DALLAS - With the airline industry in turmoil, Denver continued to restructure its variable-rate debt with $85 million of revenue bonds for Denver International Airport yesterday.
The deal came nearly three months after DIA converted $609 million of its auction-rate debt with variable-rate bonds.
"The next thing we're going to do is convert our 2007F bonds from auction-rate to weekly mode," said Stan Koniz, chief financial officer for DIA. "That should happen about mid-July."
The bonds issued yesterday take out variable-rate debt secured by insurance from CIFG Assurance NA. The new bonds carry a letter of credit from Wachovia Bank NA that expires in 2011. Wachovia Securities is the remarketing agent for the bonds. Depfa First Albany Securities LLC and Estrada Hinojosa & Co. served as financial advisers on the deal.
The bonds carry underlying ratings of A-plus from Standard & Poor's and Fitch Ratings, and A1 from Moody's Investors Service. The enhanced ratings are triple-A from Standard & Poor's and Moody's and AA-plus from Fitch.
CIFG, one of several insurers that have lost their triple-A status amid the subprime mortgage collapse, was downgraded two notches by Standard & Poor's to A-minus last week. Moody's rates the insurer Ba2, while Fitch confers a CCC.
Despite the precarious condition of DIA's dominant carrier United Airlines and the bankruptcy of its second-largest airline Frontier Airlines, the airport continues to achieve record passenger volume as it serves as one of the nation's most efficient connecting hubs, analysts noted.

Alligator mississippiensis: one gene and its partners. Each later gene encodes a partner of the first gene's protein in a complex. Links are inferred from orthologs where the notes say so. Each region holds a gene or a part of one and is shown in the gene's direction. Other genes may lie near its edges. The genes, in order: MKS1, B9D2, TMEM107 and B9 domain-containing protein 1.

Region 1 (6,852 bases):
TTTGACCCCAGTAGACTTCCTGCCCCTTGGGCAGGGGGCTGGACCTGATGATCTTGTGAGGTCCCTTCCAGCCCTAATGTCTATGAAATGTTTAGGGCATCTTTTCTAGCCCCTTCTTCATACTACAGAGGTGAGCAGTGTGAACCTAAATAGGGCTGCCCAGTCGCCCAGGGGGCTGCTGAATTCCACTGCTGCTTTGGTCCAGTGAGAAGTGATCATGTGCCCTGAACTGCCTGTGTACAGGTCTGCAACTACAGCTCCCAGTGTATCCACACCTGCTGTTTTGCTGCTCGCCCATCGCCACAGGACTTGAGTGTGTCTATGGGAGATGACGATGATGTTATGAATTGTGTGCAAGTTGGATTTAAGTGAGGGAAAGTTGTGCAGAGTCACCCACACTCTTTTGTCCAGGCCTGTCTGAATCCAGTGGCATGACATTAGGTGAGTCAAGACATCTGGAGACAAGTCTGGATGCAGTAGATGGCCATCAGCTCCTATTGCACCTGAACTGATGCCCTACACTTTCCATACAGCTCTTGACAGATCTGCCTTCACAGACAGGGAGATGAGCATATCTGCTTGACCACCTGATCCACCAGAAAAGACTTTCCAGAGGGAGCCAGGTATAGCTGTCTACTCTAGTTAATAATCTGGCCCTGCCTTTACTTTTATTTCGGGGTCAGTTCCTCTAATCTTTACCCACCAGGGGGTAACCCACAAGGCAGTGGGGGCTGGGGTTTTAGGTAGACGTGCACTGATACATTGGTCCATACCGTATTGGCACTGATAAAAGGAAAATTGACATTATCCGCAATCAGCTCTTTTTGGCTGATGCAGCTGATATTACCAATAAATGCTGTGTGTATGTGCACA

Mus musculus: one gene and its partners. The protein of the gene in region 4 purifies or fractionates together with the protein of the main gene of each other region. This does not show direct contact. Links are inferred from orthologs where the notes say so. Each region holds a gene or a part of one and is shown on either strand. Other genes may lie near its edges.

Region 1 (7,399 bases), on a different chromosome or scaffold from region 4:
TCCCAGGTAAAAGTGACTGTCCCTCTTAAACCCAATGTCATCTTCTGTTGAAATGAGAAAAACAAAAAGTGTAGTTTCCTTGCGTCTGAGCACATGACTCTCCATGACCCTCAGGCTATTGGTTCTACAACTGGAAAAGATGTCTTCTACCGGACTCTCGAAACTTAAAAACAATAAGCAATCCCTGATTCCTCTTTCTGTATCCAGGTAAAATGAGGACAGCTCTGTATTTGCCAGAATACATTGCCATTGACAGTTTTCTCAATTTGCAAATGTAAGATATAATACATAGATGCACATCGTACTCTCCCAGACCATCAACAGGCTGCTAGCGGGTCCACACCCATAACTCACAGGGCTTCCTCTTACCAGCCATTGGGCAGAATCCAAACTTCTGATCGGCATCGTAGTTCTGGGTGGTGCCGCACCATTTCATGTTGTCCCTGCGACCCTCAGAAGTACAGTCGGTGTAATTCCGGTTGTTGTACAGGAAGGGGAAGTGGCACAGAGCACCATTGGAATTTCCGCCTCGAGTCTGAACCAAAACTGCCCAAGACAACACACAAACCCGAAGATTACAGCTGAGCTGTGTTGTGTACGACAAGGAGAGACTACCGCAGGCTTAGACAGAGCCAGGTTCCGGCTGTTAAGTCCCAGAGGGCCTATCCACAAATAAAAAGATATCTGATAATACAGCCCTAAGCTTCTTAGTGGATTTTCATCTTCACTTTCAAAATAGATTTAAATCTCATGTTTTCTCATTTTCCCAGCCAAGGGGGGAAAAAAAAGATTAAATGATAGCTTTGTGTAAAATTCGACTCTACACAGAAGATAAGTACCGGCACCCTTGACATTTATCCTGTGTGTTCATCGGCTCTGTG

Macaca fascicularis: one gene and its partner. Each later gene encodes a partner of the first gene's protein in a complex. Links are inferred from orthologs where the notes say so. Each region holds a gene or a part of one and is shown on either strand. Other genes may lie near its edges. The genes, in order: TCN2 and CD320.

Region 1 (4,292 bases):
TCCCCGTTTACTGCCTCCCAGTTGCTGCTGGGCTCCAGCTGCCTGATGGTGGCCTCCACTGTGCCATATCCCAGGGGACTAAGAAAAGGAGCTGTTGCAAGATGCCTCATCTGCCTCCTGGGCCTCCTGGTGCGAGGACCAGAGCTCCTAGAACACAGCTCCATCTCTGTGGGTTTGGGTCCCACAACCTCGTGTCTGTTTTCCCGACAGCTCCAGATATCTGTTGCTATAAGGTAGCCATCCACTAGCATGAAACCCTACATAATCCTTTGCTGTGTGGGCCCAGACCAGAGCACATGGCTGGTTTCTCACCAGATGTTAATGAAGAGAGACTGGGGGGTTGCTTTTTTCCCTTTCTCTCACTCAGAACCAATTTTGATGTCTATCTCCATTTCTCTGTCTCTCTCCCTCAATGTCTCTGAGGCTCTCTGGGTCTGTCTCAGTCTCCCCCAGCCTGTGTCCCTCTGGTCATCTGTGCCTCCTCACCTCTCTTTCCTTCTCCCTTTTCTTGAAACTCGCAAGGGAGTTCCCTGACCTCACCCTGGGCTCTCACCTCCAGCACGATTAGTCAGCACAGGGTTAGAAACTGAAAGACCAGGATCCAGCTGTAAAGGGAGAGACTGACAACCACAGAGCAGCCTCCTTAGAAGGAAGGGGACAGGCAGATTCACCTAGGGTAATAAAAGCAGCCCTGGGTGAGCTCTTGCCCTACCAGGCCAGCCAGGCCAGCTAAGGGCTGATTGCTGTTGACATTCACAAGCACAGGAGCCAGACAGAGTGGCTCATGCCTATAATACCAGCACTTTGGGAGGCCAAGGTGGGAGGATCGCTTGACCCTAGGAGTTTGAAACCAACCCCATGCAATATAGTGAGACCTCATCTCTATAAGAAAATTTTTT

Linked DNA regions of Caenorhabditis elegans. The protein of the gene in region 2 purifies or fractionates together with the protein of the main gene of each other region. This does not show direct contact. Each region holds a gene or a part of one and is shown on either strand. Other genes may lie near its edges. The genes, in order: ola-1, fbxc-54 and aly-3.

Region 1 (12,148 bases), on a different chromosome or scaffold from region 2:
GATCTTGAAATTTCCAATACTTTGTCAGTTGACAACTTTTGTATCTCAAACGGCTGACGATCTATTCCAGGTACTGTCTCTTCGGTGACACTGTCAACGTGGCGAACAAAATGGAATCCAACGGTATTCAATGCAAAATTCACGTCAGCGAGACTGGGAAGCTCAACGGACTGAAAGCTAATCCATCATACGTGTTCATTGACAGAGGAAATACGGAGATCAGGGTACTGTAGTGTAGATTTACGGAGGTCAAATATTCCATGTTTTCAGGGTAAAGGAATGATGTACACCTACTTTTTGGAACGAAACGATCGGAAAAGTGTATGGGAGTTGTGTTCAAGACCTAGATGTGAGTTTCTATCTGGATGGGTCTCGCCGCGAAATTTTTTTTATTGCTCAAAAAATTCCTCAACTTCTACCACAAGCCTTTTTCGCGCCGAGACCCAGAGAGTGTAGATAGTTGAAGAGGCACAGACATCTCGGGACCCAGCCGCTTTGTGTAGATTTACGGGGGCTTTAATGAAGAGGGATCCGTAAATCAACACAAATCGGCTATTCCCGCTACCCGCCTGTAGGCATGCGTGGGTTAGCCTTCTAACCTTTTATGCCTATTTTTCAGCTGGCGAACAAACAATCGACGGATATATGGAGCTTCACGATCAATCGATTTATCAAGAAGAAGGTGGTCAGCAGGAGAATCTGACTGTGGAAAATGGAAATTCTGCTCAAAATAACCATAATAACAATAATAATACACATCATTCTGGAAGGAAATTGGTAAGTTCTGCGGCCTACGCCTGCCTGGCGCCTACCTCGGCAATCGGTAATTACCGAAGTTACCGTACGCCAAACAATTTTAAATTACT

"The Frontier bankruptcy, coupled with announced capacity cuts from United and other airlines, will likely create challenges during the near term," Standard & Poor's observed. "Although traffic has continued to increase year-over-year through April 2008, growth will likely fall below the high levels seen in recent years."
With $4.1 billion of outstanding senior-lien revenue bonds and $100 million of commercial paper, DIA carries a heavy debt load amid a $987 million capital improvement program in progress, analysts noted.
Turmoil in the industry brought on by record fuel prices led DIA to delay the $280 million Concourse C expansion project, the design of which will be completed this summer. If Denver-based Frontier gives up gates on Concourse A, the additional space in Concourse C, the smallest of three concourses, will not be needed.
The airport is also slowing plans for a Westin-Starwood hotel that has been under consideration for several years.
Concourse A was to have been the hub of Continental Airlines when the $5 billion airport was planned. But Continental, which was co-signer on the airport with United, pulled its hub out of Denver before the airport's completion in 1995.
Now, United and Continental are preparing to operate under an alliance that allows them to issue tickets for each others flights, share routes, and other services. The deal announced this week comes after the two airlines failed to reach agreement on a merger.
Houston-based Continental said it will seek antitrust immunity from the U.S. Department of Transportation to form joint ventures on trans-Atlantic flights with Chicago-based United and German carrier Lufthansa Airlines, and eventually on flights to Latin America and Asia.
Otherwise, the Continental-United deal will be limited to code-sharing - selling tickets on each other's flights and offering reciprocal frequent-flier and airport-lounge programs.
United this month also ended its low-cost Ted unit that was based in Denver and served 20 markets. The carrier-within-a-carrier was designed to help United compete with Southwest Airlines, which is now operating out of DIA.
United said it would also remove 100 aircraft from its fleet and lay off 1,600 employees. With 55,000 employees worldwide, United has 5,500 in Denver.
Koniz said the impact of the cuts would not show up until the fall.
"There's no lack of crowds in the terminal," he said. "But what the future holds, it's hard to tell."